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IRAQ - Tehran Airs Expose Of 'US Plans' To Subvert Iran.

Iranian state TV on July 18 aired a documentary billed as an expose of US efforts to undermine the Shi'ite theocracy. It featured interviews with Haleh Esfandiari and Kian Tajbakhsh, two Iranian-Americans jailed on espionage charges since May. The programme highlighted US backing for "velvet" or "orange revolutions" in former communist countries - including Georgia, Ukraine and Kyrgyzstan - and suggested they served as a model for US policy towards Iran. It then set out, in what the FT on July 19 described as "a rather disjointed style", to establish the roles of Ms Esfandiari and Mr Tajbakhsh in building US-funded networks of intellectuals.

Both seemed fairly relaxed in the interviews and were dressed in civilian clothes with a backdrop of an apartment or office. Esfandiari - apparently describing her work as head of the Middle East programme of the Washington-based Woodrow Wilson centre - said she had identified participants in Iran for international conferences. She said: "The main reason...was to bring them into contact with this wide network". She said these conferences had included a CIA analyst and a former Israeli intelligence officer. She said US funding was designed to "bring about some change in decision-making bodies inside Iran" as well as influence decisions in the US. Tajbakhsh said his main role as an associate of the George Soros foundation had been to advise about Iran as part of the body's aim of encouraging an "open society" worldwide.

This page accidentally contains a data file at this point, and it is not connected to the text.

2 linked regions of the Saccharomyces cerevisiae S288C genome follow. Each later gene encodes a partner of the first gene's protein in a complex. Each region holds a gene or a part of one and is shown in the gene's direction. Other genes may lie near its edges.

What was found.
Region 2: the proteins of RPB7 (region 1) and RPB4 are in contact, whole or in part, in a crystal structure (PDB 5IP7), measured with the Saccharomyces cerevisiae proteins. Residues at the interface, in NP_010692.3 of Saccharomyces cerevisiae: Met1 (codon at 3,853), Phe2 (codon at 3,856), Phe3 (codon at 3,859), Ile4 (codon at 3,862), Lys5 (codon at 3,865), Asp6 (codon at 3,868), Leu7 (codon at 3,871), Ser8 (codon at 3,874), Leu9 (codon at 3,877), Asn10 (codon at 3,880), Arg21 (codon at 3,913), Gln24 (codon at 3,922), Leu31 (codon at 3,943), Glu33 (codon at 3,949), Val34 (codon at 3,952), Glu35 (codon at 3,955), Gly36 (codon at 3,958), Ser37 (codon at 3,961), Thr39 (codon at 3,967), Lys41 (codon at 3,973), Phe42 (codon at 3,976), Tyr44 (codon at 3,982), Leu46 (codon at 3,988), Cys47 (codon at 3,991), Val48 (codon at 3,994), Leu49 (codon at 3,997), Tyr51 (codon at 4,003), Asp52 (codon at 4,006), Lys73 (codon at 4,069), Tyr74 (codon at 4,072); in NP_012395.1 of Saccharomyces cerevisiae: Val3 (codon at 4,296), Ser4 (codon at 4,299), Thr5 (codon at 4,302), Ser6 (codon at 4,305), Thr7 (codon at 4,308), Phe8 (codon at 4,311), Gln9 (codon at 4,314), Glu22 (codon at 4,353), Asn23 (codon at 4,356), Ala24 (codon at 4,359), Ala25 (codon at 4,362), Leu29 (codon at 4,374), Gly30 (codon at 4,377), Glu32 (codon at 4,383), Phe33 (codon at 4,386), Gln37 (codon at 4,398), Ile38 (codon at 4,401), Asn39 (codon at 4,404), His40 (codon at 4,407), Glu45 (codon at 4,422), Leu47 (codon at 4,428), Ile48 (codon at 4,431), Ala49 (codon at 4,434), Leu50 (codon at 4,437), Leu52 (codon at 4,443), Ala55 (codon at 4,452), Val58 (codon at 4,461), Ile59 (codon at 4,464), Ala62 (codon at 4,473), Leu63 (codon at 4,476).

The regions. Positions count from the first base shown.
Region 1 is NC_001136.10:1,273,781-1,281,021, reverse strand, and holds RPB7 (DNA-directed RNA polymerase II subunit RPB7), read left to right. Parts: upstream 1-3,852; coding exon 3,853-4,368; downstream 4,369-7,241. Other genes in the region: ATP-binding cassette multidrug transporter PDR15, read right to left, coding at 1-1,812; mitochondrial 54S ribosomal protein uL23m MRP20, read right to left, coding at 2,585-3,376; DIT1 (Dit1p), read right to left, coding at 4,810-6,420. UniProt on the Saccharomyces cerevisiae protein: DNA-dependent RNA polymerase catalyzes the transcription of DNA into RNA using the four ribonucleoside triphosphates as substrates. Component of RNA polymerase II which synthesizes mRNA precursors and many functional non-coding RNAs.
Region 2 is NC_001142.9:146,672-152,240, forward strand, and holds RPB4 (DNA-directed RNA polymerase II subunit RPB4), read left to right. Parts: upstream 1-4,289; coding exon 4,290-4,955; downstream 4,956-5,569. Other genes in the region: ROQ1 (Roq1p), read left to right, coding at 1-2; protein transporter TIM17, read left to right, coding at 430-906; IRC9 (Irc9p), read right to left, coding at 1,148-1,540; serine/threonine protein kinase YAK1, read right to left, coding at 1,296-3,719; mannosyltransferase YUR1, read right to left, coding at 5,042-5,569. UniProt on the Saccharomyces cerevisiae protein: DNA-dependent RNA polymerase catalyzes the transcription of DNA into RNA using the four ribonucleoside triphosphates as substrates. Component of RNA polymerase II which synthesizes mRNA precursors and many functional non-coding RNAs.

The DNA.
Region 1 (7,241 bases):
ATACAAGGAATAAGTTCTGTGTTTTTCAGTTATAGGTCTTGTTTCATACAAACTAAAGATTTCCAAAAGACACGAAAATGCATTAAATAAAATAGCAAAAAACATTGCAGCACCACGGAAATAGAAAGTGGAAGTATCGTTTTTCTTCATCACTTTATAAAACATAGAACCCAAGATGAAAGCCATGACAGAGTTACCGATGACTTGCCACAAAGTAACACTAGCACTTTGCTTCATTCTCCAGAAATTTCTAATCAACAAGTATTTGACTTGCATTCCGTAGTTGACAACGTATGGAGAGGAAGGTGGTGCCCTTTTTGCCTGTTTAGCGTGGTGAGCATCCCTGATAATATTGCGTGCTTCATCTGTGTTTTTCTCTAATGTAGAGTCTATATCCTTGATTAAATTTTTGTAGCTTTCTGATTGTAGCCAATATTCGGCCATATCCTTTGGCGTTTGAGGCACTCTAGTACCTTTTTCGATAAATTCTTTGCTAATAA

The documentary included clips from Ramin Jahanbegloo, an Iranian academic with Canadian citizenship, who was arrested and later freed in 2006. Iranian commentators suggested the interviews with Esfandiari and Tajbakhsh were intended as "confessions", although Intelligence Minister Gholam-Hossein Mohseni-Ejei on July 18 said the judiciary had decided the footage had "no legal weight". (Iran has a history of TV confessions of political prisoners but the practice was largely dropped in the 1990s in the face of public skepticism).

Baztab, a leading conservative website, wrote on July 17 that the footage of Esfandiari and Tajbakhsh showed either an agreement to offer interviews in return for release or that the public ground was being prepared for "heavy punishment". In a statement posted on its website, the US State Department said Iran should end "further broadcasts" and release all US citizens "held on groundless charges".
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Publication:APS Diplomat Redrawing the Islamic Map
Date:Jul 23, 2007
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